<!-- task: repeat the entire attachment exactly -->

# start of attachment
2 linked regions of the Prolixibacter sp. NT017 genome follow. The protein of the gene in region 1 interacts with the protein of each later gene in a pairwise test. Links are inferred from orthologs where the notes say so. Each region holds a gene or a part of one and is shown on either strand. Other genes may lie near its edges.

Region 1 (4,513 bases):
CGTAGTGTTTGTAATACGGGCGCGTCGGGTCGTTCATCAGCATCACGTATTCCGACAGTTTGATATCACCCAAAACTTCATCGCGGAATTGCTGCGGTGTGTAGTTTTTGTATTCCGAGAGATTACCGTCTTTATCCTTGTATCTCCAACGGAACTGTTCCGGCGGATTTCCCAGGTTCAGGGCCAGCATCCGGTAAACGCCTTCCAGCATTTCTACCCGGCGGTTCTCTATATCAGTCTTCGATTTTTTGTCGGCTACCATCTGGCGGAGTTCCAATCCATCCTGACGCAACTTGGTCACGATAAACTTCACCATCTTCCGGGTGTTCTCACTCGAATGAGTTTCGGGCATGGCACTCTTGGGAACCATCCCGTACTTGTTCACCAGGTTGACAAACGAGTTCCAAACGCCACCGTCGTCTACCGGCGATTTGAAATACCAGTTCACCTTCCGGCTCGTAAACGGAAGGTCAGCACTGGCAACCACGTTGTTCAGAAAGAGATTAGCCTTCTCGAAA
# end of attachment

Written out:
2 linked regions of the Prolixibacter sp. NT017 genome follow. The protein of the gene in region 1 interacts with the protein of each later gene in a pairwise test. Links are inferred from orthologs where the notes say so. Each region holds a gene or a part of one and is shown on either strand. Other genes may lie near its edges.

Region 1 (4,513 bases):
CGTAGTGTTTGTAATACGGGCGCGTCGGGTCGTTCATCAGCATCACGTATTCCGACAGTTTGATATCACCCAAAACTTCATCGCGGAATTGCTGCGGTGTGTAGTTTTTGTATTCCGAGAGATTACCGTCTTTATCCTTGTATCTCCAACGGAACTGTTCCGGCGGATTTCCCAGGTTCAGGGCCAGCATCCGGTAAACGCCTTCCAGCATTTCTACCCGGCGGTTCTCTATATCAGTCTTCGATTTTTTGTCGGCTACCATCTGGCGGAGTTCCAATCCATCCTGACGCAACTTGGTCACGATAAACTTCACCATCTTCCGGGTGTTCTCACTCGAATGAGTTTCGGGCATGGCACTCTTGGGAACCATCCCGTACTTGTTCACCAGGTTGACAAACGAGTTCCAAACGCCACCGTCGTCTACCGGCGATTTGAAATACCAGTTCACCTTCCGGCTCGTAAACGGAAGGTCAGCACTGGCAACCACGTTGTTCAGAAAGAGATTAGCCTTCTCGAAA